Our latest study on Wikipedia explored the referencing of nutritional articles on the online encyclopedia. A content analysis of the references of nine nutritional articles over a five-year period showed that they greatly rely on academic publications. The findings of the study, which I conducted with Dr. Marcia DiStaso of Penn State as well with my VCU colleagues Dr. Yan Jin, Shana Meganck, Scott Sherman, and Sally Norton, were presented at the Conference of the Association for Education in Journalism and Mass Communication in Chicago last week.
The following is the abstract of our study “Influencing public opinion from corn syrup to obesity: A longitudinal analysis of the references for nutritional entries on Wikipedia”:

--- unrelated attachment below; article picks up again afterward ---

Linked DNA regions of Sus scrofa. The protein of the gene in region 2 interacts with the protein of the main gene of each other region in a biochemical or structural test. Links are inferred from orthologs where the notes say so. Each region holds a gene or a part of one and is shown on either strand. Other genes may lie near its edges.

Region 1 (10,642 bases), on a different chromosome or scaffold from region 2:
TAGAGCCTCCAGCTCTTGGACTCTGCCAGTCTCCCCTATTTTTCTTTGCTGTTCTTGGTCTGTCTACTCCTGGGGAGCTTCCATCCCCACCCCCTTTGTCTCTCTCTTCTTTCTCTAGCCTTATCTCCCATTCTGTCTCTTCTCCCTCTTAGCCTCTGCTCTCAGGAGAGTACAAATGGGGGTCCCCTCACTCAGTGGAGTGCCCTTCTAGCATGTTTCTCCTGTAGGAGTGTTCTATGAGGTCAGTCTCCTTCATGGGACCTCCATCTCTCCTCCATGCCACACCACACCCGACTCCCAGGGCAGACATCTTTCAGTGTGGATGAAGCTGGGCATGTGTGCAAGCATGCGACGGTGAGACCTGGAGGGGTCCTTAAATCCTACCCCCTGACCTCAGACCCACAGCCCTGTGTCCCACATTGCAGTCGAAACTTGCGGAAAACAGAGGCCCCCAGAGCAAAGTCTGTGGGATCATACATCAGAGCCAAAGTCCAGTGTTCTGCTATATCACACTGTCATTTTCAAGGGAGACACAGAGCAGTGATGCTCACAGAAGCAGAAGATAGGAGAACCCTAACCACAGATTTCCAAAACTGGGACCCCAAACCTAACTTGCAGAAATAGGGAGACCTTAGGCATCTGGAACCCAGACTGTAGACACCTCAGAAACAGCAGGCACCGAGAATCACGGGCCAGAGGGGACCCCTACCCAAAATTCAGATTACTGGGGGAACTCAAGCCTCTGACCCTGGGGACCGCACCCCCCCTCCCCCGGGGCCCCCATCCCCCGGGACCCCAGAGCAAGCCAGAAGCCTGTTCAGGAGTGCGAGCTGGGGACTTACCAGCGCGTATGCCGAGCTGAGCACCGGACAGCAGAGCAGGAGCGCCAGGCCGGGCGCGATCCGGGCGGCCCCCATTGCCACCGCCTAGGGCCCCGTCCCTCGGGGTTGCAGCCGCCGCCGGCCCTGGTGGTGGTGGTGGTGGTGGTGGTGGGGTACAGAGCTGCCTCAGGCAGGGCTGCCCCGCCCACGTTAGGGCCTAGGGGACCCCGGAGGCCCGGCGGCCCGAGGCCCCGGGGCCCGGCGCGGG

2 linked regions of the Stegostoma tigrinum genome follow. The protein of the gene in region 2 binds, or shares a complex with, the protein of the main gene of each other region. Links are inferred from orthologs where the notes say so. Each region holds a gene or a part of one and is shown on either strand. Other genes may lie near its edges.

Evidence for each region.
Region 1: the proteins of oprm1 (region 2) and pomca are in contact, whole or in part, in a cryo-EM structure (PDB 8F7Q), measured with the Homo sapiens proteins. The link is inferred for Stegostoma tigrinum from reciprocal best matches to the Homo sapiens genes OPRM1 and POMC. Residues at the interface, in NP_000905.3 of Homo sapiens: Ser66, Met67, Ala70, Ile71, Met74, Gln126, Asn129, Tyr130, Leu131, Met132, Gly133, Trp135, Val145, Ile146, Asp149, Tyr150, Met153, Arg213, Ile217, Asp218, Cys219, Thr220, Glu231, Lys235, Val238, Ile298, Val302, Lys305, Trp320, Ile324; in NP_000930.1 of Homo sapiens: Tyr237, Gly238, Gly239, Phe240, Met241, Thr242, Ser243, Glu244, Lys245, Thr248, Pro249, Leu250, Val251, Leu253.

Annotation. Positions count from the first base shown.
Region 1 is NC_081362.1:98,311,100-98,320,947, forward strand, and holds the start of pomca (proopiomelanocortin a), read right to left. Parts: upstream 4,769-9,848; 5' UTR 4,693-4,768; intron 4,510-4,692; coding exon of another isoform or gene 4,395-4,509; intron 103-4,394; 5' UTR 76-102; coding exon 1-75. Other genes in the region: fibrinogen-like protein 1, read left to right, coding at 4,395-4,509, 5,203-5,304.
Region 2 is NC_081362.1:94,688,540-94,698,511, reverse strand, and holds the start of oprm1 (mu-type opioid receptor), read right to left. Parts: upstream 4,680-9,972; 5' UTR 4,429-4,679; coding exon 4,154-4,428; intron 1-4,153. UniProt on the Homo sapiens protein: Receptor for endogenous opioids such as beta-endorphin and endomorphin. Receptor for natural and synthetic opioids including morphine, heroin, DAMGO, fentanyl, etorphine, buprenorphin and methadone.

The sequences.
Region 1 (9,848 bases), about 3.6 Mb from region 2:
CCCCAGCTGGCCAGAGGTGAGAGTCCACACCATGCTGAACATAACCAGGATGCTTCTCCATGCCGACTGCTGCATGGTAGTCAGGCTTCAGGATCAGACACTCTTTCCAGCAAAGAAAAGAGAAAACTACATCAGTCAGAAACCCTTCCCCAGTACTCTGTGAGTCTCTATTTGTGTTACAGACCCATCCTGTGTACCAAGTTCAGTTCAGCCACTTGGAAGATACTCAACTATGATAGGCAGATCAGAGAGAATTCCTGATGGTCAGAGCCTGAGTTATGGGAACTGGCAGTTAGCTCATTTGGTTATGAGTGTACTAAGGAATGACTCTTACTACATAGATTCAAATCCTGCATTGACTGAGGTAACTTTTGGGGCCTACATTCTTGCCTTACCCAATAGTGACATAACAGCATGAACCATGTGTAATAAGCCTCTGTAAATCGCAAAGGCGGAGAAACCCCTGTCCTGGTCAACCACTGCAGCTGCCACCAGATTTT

The collaboratively edited online encyclopedia Wikipedia has continuously increased its reliability through a revised editing and referencing process. As the public increasingly turns to online resources for health information, this study analyzed the potential impact and the development of the referencing as the basis for Wikipedia content on nutritional health topics between 2007 and 2011. The study found that Wikipedia articles on nine selected nutrition topics do not only consistently rank among the top search results in major search engines, but have also been heavily edited and revised over time. A longitudinal content analysis of more than 3,000 references showed that the articles are greatly relying on academic publications as the sources for their information on nutrition, stressing the improved credibility of Wikipedia content.